There are three things in my life that I am most passionate about: my identity as a Deaf person, my spirituality as a Pagan, and my love for writing. It’s not often that I find kindred souls who share all three interests, but when I do they generally become good friends.
Such is the case with David Alan Morrison, whom I fondly know as “Dave.”
On his website, Dave describes himself as “a playwright, sign language interpreter, and SCUBA instructor.” Those are his passions, and he incorporates them into his life quite well. Possessing a Master’s in Theatre Arts, he’s performed both on the stage and in film, directed such plays as “Murder On the Nile,” “A Christmas Carol,” and “Hello Dolly,” and currently teaches Drama at Skagit Valley Community College outside of Seattle. Having worked as a sign language interpreter for over twenty years, Dave holds national certification from both RID and NAD, and has provided his skills in various situations; particularly the courtroom, since he is also certified as an Interpreting Legal Specialist (SC:L). And whenever possible, Dave likes to don a wetsuit and take the plunge, exploring life under the waves wherever he can find diveable water.
But it’s his writing I am most interested in learning about, and particularly his most recent publication: Guild of Immortal Women. A fantasy whodunnit, the book tells the story of a coven of witches who make their home at “The Bastille.” When two bodies are found on the grounds, Detective Matt Mathers and social worker Lynn Swanson must solve the murder mystery while dealing with magick, medievalism, and evil missions.
Politely declining Dave’s suggestion that we strap on the scuba gear and conduct this interview underwater (after all, our signs could still be seen and understood), I opted instead to stick to terra firma. Thus we settled ourselves down in comfy chairs on the beach, where in between questions we could enjoy our favorite beverages: a mug of Seattle’s Finest Coffee for Dave, and a pot of Hibiscus Herbal Tea for me.
Ocean: How did the book come to be?
Dave: The women of GUILD have been hanging out in the ethers for a while. In 2007 my father died. It was quite unexpected and took me by surprise. We had been estranged for most of my life and we had just spent the last couple of years rebuilding a relationship. I went to my best friend’s house to do some healing and she told me about this idea she had. I thought the idea was brilliant, but didn’t do much with it until months later when I decided it was time to stop watching BATTLESTAR GALACTICA and join the human race again.
Ocean: How do you incorporate your spiritual beliefs into the book?
Dave: I have woven many Pagan ideas throughout the book: reincarnation, communing with the natural world and, of course, the idea that we exist in many realms simultaneously. One can say that is the whole premise of the book.
Ocean: How easy was it to write a mystery as opposed to other genres of writing?
Dave: I don’t consider GUILD a “mystery” in the sense of a “whodunnit.” I like to think that it is a story which unfolds over time.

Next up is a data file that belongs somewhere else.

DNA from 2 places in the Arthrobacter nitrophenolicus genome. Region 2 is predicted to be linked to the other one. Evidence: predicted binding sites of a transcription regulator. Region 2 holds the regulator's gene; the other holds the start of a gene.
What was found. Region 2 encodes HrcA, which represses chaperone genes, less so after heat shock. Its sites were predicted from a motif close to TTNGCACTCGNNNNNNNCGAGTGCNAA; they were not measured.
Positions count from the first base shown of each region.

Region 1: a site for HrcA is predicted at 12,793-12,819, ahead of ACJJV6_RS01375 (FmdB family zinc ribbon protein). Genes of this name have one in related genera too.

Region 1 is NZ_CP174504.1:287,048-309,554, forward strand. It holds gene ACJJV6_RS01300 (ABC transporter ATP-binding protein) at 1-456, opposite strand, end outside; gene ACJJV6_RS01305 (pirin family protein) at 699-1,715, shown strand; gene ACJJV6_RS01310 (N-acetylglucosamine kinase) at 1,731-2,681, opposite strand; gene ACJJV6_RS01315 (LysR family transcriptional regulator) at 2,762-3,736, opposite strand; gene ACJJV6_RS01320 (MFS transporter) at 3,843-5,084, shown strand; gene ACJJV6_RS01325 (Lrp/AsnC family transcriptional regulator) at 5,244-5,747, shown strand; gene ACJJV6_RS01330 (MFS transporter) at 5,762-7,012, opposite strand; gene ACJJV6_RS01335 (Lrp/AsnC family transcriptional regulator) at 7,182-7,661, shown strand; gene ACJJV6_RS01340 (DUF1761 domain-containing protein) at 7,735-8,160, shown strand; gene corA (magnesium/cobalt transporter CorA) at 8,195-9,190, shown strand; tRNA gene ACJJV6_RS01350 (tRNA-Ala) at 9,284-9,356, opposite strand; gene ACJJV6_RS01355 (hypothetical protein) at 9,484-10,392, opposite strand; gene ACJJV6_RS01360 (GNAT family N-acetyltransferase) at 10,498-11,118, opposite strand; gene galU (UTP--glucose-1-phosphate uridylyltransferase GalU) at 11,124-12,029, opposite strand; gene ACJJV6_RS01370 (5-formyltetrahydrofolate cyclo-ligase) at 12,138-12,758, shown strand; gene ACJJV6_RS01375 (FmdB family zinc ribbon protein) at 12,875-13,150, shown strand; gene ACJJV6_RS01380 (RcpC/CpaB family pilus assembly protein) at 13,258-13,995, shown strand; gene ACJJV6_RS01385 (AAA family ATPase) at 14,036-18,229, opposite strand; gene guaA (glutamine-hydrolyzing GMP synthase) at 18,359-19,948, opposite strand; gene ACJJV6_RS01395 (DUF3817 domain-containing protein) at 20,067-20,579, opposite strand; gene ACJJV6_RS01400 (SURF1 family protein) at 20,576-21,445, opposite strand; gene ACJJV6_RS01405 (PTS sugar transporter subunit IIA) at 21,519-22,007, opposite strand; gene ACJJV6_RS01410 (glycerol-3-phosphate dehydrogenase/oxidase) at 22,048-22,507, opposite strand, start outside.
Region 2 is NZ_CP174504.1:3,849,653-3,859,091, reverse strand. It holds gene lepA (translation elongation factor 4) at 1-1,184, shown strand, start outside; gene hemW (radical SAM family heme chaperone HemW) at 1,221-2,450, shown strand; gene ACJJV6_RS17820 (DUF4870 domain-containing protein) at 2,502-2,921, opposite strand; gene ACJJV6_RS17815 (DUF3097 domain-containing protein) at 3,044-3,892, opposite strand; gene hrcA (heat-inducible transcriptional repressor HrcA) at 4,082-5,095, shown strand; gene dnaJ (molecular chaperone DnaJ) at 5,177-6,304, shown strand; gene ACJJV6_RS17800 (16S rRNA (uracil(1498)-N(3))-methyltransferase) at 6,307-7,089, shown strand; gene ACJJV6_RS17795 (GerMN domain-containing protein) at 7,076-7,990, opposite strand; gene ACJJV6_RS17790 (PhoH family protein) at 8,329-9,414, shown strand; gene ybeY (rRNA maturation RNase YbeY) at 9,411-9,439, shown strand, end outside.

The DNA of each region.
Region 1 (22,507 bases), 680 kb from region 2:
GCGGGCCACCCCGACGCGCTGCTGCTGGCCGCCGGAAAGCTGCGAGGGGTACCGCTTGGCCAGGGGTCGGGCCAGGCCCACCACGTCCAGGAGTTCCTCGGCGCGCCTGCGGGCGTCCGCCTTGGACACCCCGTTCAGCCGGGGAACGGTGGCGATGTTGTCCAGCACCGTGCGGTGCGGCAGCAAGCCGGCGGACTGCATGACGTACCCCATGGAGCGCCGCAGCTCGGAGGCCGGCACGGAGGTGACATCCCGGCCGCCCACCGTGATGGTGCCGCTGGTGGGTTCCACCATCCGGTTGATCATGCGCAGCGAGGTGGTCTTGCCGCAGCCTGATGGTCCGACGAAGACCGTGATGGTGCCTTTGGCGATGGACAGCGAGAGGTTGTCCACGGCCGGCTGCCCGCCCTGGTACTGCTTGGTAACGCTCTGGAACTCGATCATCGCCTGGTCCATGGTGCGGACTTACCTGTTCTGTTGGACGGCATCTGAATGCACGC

Ocean: What was the biggest challenge to writing this book?
Dave: Editing. Always the editing. Writers get so caught up in their work they forget to see the story through the eyes of a reader who wants a good story with great characters. About half of the book never made it to publication.
Ocean: You are a sign language interpreter. Does any aspect of your profession find its way into the book?
Dave: Yes, actually. When I write, I try to think about the visual component – I ask myself how much of these words would look like a movie in peoples eyes? The whole notion that people see pictures in their heads has revolutionized how I describe things in written English.
Ocean: What are your future writing plans?
Dave: I’d like to go back to school for a second Masters – an MFA in Creative Writing. For the last couple years, I’ve been focusing on my work in the theatre: building a director’s resume, performing in shows I’ve always wanted to do…things of that nature. Lately, though, the desire to sit down and tap out another book has grown within me. It’s time to isolate myself again.
Ocean: You’re also an actor. Any possibility of adapting this book for the stage?
Dave: This is a great question – one I’ve never thought of. I don’t think so. I feel an adaptation of the book will force much of the humor out of the experience. Much of what makes these people funny is their own thoughts of inadequacy, confusion and life. That kind of internal “am I good enough” debate seems to lack something in translation.
Guild of Immortal Women is now available on Amazon.com, where it just came out earlier this month. You can order it via this link:
It’s already garnered one 4-star rating, where the customer describes it as “an exciting, engrossing fun ride that draws you right in, from the get-go.” If you’re wanting an autographed copy, you can contact Dave directly at firstname.lastname@example.org
A Kindle version is also available, and can be found at this link:
If like me you’re a witch who enjoys a good mystery, or as Dave describes it “a story which unfolds over time;” a “fun blend of medieval, fantasy magic with the modern day;” a book incorporating a zany cast of unforgettable characters, you might want to put Guild of Immortal Women on your reading list.
It could be just the thing for the upcoming Samhain celebration.